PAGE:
Some of our fellow-passengers have found great disappointment ; and, it is stated in some of the public papers here, that many hundreds have, during the last year, accepted of the offer of our Consul at New York to go and settle in Canada. You know that I have never advised any body to emigrate. I have always said that it is no place for manufacturers ; no place for men to live without work ; no place for a farmer who does not work himself ; no place in short, for any one who is not able and willing to work at the ordinary sorts of work ; but for such men there is every where a plentiful, happy, and easy life. None should come, however, who have any views of idleness ; and even for the industrious poor, I see no reason why they should expend their last shilling, and undergo all the miseries and dangers of a sea voyage, in order to save those who eat the taxes the expence of their share of poor-rates ; a man and his wife and a child or two cannot come under the expence of 35 guineas, at least. A single man 20 guineas, before he gets into work again ; and, as I always said, I never would, if I were in the place of such a man, expend my earnings on a sea voyage, and endure all its hardships, in order to remove one eye sore out of the way of corruption. Besides, there is the climate, which is not so good as ours, though it is not bad, and people often live to an old age. The country is good, but it will easily be conceived, that new face, an entire new scene, a separation from every friend, work done in a quite different way from it is in England ; it will easily be conceived, that all this makes such a dislocation in a man’s mind as to make him very unhappy for a while. Then, he cannot expect to find work the first day. He must ask first, at any rate. Englishmen are sheepish ; and, they are sure to find rascals enough here to foster their disgust, merely for the sake of serving the cause of corruption at home. In short, I advice nobody to emigrate, but I will truly describe the country and the people. As to emigrating with a view of settling and farming in the new countries, it is neither more nor less than downright madness. It is what our English farmers know nothing at all about ; it is what they are not at all fit for ; and the far greater part of all such speculations end in disappointment, if not in ruin and premature death. I hope that our beloved country will shortly be fit for an honest and industrious man to live in ; but if any farmers come with money in their pockets, my advice is, not to give way either to enthusiastic admiration, or to instant disgust. But, to stop a little ; to look about them ; to see not only after good land, but a good market for its products. The western romance writers tell us, that the land in the Ohio is too good ; but Mr Mellish, in his valuable book, tells us, that beef and pork sell for three halfpence a pound. An excellent country for people who want to do nothing but eat. – Give me Long Island, where the land is not too good ; but where beef and pork sell for about eightpence a pound (I speak of English money); where good hay sells for five pounts a ton ; and where there is a ready market for every species of produce. One thing above all ; if an English farmer (I mean by English, people of the whole of the United Kingdom) comes here, with money in his pocket, let him resolve to keep it there for a year, and then he will be sure to do well. – All that I see around me here is well calculated to attract the attention and to please the sight of one, like myself, brought up in the country, always greatly delighted with, and somewhat skilled in, various pleasing and healthful pursuits. The The people are engaged busily in planting their Indian corn. The cherry trees, of which there are multitudes, planted in long avenues or rows, or round the fields, have dropped their blossom and begin to show their loads of fruit. The apple and pear orchards, in extent from one to twenty acres on each farm, are in full and beautiful bloom. The farms are small in extent ; no appearance of want amongst the labourers, who receive, in the country, about two shillings and threepence (our money) a-day, with board and lodging, and which board consists of plenty of excellent meat and fish of all sorts, the best of bread, butter, cheese, and eggs. That you may form some idea as to prices of living, I will state a few facts, which have already come within my own knowledge. We are at present at an inn, thirteen miles from New York. It is on the road to that city. Scarcely an hour in the day passes without a carriage of some sort offering for going thither, and to go by the regular stage costs three shillings. Mind, I shall always speak in English money, when I do not speak of dollars. We lodge and board in this inn, have each a bed-room and good bed, have a room to sit in ourselves ; we eat by ourselves ; and it really is eating. – We have smoked fish, chops, butter, and eggs, for breakfast, with bread (the very finest I ever sa), crackers, sweet cakes ; and when I say that we have such and such things, I do not mean that we get them for show, or just enough to smell to ; but in loads. Not an egg, but a dish full of eggs. Not a snip of meat or of fish ; but a plateful. Lump sugar for our tea and coffee ; not broke into little bits the size of a hazle nut, but in good thumping pieces. For dinner, we have the finest of fish, bass, mackerel, lobsters ; of meat, lamb, veal, ham &c. ; asparagus in plenty ; apple pieces (through in the middle of May). The supper is like the breakfast, with preserved peaches and other things. And with all this an excellent cyder to drink, with the kindest and most obliging treatment, on the part of the landlord and landlady, and their sons and daughters, we pay no more than 22s. 6d. a week each. In England the same food and drink and lodging at an inn would cost us nearly the same sum every day. But there are two things which no money can purchase any where. The first is, no grumbling on the part of the landlady, except on account of our eating and drinking too little ; and the other is, that Mr Wiggins has no fastening but a bit of chip run in over the latch of the door, to a house which is full of valuable things of all sorts, and about which we leave all our things much more carelessly than we should do in our own house in any part of England. Here, then are we able to live at an inn, one of the most respectable in the whole country, at the rate of fifty pounds a year, while the pay of a common farming man is not much short of that sum.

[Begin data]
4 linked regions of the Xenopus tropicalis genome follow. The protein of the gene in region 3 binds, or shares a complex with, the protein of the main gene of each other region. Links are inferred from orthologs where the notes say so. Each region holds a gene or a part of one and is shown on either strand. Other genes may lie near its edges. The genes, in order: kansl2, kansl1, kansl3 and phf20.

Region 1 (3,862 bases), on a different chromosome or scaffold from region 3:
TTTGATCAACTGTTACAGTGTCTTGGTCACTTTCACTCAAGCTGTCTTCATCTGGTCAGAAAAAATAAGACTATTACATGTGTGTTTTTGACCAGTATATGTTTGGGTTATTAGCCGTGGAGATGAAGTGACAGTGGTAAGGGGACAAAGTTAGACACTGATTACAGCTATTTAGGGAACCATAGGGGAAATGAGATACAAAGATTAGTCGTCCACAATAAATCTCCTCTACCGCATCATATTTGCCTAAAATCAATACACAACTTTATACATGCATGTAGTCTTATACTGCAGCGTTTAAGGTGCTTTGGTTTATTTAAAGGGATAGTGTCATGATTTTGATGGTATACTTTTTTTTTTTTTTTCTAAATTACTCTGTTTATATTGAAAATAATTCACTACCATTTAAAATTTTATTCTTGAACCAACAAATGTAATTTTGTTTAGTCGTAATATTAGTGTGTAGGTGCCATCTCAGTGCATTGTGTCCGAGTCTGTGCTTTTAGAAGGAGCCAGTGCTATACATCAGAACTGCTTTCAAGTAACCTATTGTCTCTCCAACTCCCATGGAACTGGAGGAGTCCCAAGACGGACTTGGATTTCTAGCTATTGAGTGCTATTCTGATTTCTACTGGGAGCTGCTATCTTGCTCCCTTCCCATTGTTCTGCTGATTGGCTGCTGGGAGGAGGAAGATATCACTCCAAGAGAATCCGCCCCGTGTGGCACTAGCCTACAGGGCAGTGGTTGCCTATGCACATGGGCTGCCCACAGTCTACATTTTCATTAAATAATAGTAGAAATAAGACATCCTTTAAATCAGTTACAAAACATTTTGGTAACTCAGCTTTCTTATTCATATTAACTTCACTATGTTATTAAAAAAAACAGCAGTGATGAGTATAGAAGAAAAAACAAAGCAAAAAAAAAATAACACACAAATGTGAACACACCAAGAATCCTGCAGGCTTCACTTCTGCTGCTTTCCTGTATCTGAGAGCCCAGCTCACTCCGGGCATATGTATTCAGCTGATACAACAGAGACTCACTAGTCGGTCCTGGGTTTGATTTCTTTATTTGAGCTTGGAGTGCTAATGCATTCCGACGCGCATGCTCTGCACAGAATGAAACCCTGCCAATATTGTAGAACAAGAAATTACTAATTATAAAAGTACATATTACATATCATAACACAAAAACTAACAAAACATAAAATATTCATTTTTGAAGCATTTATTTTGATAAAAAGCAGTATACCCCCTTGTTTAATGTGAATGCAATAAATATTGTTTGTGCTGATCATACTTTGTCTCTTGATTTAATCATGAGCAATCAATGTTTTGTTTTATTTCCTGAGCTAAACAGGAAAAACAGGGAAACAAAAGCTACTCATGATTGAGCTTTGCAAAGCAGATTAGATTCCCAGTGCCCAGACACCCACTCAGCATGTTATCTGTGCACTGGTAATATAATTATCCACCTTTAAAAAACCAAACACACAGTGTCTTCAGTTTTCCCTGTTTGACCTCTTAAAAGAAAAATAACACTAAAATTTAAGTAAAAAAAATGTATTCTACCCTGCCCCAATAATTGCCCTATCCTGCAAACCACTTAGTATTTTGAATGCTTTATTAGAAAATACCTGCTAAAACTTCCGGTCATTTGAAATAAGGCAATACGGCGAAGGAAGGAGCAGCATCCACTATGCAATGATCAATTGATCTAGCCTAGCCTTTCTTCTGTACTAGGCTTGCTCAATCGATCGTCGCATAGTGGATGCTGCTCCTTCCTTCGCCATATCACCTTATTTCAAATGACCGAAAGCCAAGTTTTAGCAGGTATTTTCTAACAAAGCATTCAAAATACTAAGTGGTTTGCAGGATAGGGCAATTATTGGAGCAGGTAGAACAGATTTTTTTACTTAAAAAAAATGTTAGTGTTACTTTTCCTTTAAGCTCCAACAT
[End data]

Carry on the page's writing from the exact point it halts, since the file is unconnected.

Citation: Caledonian Mercury (Edinburgh, United Kingdom), 21 July 1817, available at the Scissors and Paste Database, http://www.scissorsandpaste.net/121.